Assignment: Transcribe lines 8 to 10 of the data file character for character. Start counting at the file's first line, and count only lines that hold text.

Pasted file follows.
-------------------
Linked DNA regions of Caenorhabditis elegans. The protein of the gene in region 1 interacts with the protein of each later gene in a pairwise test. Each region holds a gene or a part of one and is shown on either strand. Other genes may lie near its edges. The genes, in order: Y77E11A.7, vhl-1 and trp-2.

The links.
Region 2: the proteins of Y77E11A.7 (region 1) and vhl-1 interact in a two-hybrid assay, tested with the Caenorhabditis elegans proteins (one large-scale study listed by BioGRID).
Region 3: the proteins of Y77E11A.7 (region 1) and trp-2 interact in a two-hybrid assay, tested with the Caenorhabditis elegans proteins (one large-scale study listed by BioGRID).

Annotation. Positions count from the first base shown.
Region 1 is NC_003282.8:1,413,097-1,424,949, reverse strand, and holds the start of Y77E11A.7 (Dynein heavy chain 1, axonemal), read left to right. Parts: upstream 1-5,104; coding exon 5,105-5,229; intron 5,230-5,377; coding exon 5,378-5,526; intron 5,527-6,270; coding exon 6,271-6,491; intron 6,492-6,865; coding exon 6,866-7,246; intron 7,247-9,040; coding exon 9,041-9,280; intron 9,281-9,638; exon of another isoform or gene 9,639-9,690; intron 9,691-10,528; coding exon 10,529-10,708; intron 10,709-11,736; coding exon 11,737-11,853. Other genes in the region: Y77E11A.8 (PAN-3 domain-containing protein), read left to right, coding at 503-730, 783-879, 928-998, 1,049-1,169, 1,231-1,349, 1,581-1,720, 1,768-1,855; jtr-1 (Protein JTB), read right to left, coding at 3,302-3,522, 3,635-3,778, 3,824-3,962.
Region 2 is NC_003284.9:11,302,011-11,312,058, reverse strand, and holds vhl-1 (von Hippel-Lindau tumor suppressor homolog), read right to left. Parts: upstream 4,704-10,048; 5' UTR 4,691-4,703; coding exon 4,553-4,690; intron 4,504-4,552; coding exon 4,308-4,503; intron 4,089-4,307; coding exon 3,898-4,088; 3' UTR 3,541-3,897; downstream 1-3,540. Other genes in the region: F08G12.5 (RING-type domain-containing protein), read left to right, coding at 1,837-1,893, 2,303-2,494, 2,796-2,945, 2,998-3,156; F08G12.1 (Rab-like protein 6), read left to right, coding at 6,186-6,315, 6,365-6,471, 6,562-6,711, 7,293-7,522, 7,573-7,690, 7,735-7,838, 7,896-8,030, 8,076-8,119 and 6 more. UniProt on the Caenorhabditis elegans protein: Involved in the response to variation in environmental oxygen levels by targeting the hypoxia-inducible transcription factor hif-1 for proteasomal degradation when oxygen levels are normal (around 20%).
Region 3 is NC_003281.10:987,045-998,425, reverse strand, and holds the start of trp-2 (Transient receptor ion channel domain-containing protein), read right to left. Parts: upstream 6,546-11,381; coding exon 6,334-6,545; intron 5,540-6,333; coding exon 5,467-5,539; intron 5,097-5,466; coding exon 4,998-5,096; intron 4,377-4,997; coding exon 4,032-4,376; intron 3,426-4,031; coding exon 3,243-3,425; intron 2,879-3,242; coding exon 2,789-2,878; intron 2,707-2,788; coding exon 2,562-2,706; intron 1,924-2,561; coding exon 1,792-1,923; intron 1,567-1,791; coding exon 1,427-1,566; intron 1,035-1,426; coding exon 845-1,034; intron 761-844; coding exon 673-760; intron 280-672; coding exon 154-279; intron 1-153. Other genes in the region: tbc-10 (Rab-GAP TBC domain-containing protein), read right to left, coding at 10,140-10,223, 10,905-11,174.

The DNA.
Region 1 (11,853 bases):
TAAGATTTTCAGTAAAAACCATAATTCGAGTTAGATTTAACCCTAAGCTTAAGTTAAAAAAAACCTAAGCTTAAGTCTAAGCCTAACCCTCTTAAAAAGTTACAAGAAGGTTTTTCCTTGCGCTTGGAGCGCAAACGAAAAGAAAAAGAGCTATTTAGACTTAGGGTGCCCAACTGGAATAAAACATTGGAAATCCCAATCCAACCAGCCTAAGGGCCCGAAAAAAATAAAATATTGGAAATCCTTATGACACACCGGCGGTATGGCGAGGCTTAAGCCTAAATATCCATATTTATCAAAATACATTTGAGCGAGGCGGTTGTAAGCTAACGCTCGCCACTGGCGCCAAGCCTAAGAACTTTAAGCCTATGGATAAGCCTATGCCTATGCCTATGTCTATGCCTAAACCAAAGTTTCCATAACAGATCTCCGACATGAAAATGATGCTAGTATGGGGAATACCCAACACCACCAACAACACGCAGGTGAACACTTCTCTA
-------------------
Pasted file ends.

Region 3 is NC_003281.10:987,045-998,425, reverse strand, and holds the start of trp-2 (Transient receptor ion channel domain-containing protein), read right to left. Parts: upstream 6,546-11,381; coding exon 6,334-6,545; intron 5,540-6,333; coding exon 5,467-5,539; intron 5,097-5,466; coding exon 4,998-5,096; intron 4,377-4,997; coding exon 4,032-4,376; intron 3,426-4,031; coding exon 3,243-3,425; intron 2,879-3,242; coding exon 2,789-2,878; intron 2,707-2,788; coding exon 2,562-2,706; intron 1,924-2,561; coding exon 1,792-1,923; intron 1,567-1,791; coding exon 1,427-1,566; intron 1,035-1,426; coding exon 845-1,034; intron 761-844; coding exon 673-760; intron 280-672; coding exon 154-279; intron 1-153. Other genes in the region: tbc-10 (Rab-GAP TBC domain-containing protein), read right to left, coding at 10,140-10,223, 10,905-11,174.

The DNA.
Region 1 (11,853 bases):